The hypothesis of the present study was that 1 of the 2 core criteria of depression independently predicts major adverse cardiac events (MACEs)—myocardial infarction (MI), hospitalization for unstable angina, or urgent revascularization—or all-cause mortality (ACM) in ACS patients, independent of standard medical covariates. In addition, we tested whether depressed mood and/or anhedonia carried independent prognostic risk beyond that associated with previously established markers of depression—clinical diagnosis of major depressive episode (MDE) and self-reported depressive symptom severity.

STUDY SAMPLE

The study included post-ACS patients who were admitted to the coronary care and cardiac care telemetry units of 3 university hospitals (Mount Sinai Hospital, New York, New York, and Yale–New Haven Hospital and Hospital of St Raphael, New Haven, Connecticut) between May 2003 and June 2005. The institutional review boards of each hospital approved the study.

INCLUSION CRITERIA

Patients who were aged 18 years or older and spoke English or Spanish were asked to provide informed consent within 1 week of admission to the hospital for the index ACS event. Patients were eligible if they met the criteria for ACS (either acute MI with or without ST-segment elevation or unstable angina) verified by the study cardiologists using standard ACS criteria10 and had eligible scores (0-4, indicating minimal depressive symptoms, or ≥10, indicating at least mild depressive symptoms) on the Beck Depression Inventory (BDI)11 assessed within 1 week after the index ACS event.12 We chose the first version of the BDI as did the National Heart, Lung and Blood Institute consensus panel on this topic12 over the second version, which is preferred for cardiology epidemiology studies. We chose the timing of within 1 week, as this is when the BDI predicts 1-year MACE and ACM4,13; later administration results in missing data on those who experience early cardiac events, a critical subgroup to include. Patients with BDI scores between 5 and 9 were excluded to more clearly delineate depressed and nondepressed groups at baseline.1 Patients were also ineligible for study participation if they had a terminal illness (life expectancy <1 year), were active alcohol and/or substance abusers, or had cognitive impairment; if the screening could not be completed within 1 week of the initial hospitalization date; or if they were unavailable for follow-up visits.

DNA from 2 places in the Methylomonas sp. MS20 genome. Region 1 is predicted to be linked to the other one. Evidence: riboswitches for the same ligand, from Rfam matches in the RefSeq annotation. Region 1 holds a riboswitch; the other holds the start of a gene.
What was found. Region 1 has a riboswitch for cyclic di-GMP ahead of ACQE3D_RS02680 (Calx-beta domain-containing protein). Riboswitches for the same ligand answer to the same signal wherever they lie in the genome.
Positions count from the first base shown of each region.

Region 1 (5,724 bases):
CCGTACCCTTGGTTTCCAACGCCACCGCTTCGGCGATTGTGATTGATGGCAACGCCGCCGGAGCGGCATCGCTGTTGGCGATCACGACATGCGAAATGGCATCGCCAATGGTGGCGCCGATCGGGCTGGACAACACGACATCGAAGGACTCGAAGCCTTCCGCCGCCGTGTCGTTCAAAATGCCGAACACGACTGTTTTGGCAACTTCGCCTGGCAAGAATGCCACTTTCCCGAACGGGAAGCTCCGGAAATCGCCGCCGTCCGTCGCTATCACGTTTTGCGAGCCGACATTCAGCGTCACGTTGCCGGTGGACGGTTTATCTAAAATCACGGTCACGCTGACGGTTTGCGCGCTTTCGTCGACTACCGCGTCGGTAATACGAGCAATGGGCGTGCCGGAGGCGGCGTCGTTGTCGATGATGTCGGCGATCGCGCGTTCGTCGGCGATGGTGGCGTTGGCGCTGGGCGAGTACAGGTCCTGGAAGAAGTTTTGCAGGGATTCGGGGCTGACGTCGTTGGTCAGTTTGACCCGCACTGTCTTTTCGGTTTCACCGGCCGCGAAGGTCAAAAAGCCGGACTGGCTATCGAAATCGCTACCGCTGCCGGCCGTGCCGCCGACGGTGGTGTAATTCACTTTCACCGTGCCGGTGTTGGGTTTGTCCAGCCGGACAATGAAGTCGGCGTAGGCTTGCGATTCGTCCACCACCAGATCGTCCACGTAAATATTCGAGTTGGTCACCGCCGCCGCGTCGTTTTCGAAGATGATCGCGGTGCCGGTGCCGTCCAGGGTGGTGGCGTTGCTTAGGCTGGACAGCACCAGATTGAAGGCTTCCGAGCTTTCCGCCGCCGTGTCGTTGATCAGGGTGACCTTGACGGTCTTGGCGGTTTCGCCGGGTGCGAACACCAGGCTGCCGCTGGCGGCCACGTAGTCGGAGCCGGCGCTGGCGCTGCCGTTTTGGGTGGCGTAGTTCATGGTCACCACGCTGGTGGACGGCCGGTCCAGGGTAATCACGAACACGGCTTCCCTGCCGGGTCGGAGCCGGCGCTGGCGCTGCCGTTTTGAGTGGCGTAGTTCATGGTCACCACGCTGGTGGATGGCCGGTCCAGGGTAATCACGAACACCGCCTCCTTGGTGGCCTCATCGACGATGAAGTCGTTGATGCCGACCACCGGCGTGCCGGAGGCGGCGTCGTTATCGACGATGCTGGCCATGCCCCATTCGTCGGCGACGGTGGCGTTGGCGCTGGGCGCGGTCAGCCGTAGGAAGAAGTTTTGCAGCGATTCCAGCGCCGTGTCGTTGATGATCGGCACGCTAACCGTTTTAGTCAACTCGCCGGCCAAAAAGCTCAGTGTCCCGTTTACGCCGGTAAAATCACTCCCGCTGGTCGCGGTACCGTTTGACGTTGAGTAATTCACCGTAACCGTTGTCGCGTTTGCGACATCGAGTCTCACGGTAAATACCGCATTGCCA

DEPRESSION MEASURES